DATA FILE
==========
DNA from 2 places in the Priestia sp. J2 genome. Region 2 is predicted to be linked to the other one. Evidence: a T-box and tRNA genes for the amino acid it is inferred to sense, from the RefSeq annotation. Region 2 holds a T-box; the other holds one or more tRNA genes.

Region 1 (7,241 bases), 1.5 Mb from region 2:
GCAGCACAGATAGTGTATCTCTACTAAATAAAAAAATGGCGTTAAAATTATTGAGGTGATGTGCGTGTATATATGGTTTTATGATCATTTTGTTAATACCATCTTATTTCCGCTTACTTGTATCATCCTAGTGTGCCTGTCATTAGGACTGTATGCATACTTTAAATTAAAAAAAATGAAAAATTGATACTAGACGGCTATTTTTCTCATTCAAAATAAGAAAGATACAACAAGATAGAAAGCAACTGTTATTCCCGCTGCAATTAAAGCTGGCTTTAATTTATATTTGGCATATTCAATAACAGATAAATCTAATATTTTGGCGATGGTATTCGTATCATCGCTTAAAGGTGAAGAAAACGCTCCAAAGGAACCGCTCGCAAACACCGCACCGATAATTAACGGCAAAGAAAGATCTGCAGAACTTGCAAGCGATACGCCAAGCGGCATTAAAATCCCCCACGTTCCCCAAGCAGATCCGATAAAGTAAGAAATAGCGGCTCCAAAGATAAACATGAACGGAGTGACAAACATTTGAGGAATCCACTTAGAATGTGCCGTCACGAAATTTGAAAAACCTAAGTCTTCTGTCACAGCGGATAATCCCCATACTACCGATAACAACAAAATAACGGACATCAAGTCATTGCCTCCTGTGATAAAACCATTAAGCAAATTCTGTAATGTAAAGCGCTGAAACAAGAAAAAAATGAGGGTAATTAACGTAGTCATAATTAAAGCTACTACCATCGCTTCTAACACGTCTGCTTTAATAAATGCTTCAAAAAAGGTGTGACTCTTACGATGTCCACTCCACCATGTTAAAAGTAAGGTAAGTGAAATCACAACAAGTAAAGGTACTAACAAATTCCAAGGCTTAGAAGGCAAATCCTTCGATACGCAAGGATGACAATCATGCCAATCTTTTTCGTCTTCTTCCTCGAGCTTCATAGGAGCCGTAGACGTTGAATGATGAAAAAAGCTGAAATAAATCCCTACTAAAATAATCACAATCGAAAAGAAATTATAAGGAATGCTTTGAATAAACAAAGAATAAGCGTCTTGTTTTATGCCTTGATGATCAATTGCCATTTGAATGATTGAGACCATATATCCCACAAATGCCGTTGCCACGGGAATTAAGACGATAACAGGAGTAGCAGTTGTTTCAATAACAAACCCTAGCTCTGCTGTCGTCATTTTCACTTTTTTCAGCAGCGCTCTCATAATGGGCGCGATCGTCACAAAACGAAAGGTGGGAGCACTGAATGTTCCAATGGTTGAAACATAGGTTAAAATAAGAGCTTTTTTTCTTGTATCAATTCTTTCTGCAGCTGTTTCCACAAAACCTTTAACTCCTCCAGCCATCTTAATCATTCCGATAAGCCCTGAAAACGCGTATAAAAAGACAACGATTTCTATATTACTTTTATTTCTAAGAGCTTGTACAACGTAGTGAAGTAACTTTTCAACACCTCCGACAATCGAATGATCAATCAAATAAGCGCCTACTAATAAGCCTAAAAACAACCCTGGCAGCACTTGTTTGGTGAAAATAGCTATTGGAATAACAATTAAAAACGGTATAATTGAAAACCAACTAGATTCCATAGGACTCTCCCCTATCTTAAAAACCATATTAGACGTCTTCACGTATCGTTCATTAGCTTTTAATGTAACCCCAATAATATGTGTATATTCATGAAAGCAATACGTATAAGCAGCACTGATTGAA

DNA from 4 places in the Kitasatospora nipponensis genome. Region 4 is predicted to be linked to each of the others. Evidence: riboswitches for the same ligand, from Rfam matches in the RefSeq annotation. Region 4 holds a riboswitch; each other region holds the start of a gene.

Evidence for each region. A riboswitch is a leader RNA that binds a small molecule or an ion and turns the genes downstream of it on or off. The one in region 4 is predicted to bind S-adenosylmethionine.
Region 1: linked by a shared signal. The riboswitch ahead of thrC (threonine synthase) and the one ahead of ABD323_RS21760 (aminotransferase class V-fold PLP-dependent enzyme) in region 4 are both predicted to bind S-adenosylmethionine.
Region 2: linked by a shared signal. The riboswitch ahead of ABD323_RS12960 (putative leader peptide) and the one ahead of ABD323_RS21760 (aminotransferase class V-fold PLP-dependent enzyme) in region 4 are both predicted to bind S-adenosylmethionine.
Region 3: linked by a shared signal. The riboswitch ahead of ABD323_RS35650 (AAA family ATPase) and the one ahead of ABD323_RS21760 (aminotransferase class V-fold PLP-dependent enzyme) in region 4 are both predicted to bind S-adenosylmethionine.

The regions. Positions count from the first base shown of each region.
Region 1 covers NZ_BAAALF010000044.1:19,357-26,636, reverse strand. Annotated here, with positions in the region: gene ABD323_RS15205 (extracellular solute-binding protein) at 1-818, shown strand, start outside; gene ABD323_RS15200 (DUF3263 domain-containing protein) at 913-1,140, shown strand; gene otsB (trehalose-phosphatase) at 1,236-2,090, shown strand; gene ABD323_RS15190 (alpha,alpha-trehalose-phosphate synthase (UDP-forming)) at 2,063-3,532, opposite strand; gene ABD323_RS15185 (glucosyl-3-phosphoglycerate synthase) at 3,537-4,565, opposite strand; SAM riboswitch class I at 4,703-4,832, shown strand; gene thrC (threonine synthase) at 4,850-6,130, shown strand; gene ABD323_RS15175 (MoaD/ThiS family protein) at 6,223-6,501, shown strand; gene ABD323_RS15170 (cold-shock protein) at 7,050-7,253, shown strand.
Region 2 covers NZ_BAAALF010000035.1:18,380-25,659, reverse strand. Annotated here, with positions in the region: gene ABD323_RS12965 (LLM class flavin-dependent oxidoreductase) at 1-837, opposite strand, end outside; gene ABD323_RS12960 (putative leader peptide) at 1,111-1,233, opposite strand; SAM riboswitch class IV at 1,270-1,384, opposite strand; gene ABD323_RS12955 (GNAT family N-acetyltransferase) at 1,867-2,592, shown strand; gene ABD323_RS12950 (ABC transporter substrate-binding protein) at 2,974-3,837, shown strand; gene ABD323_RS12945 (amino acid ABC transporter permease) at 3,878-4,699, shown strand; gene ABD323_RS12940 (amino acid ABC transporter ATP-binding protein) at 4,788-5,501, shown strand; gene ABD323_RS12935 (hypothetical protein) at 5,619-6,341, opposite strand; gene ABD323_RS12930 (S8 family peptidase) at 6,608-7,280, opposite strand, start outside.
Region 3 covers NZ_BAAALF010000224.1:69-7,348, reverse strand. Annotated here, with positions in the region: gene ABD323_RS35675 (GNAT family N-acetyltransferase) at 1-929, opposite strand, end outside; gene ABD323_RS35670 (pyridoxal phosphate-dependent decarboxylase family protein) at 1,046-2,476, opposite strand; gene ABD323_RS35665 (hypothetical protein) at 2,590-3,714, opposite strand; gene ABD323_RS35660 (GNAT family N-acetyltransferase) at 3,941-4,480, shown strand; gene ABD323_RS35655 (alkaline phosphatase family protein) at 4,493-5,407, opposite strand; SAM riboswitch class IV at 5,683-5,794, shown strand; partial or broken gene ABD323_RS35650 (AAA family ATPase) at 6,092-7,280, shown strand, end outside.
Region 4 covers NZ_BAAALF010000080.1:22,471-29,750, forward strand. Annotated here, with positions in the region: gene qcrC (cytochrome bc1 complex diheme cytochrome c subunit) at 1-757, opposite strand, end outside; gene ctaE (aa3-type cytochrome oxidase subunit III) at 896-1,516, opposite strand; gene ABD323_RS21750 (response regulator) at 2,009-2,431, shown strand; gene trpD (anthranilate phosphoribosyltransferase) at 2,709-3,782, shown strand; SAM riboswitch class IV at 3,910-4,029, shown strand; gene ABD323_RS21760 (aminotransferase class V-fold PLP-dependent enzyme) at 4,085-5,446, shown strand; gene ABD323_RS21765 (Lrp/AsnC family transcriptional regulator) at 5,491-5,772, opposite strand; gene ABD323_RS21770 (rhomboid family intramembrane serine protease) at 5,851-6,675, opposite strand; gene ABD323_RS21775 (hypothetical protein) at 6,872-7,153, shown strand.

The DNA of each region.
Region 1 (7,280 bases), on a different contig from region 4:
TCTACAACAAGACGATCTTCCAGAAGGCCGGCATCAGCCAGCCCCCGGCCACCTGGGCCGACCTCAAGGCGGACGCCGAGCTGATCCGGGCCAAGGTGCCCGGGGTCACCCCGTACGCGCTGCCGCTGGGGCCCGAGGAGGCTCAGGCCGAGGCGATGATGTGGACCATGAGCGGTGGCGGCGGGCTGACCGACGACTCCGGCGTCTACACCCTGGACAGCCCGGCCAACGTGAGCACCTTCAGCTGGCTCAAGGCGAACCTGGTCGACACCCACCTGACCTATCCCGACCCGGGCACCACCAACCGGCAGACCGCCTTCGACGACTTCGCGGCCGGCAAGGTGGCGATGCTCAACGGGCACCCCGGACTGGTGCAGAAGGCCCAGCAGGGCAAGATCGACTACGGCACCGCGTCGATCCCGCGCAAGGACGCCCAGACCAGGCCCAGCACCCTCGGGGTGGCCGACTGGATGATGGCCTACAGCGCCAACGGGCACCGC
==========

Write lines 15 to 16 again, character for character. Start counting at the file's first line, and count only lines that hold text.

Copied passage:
Region 1 (7,280 bases), on a different contig from region 4:
TCTACAACAAGACGATCTTCCAGAAGGCCGGCATCAGCCAGCCCCCGGCCACCTGGGCCGACCTCAAGGCGGACGCCGAGCTGATCCGGGCCAAGGTGCCCGGGGTCACCCCGTACGCGCTGCCGCTGGGGCCCGAGGAGGCTCAGGCCGAGGCGATGATGTGGACCATGAGCGGTGGCGGCGGGCTGACCGACGACTCCGGCGTCTACACCCTGGACAGCCCGGCCAACGTGAGCACCTTCAGCTGGCTCAAGGCGAACCTGGTCGACACCCACCTGACCTATCCCGACCCGGGCACCACCAACCGGCAGACCGCCTTCGACGACTTCGCGGCCGGCAAGGTGGCGATGCTCAACGGGCACCCCGGACTGGTGCAGAAGGCCCAGCAGGGCAAGATCGACTACGGCACCGCGTCGATCCCGCGCAAGGACGCCCAGACCAGGCCCAGCACCCTCGGGGTGGCCGACTGGATGATGGCCTACAGCGCCAACGGGCACCGC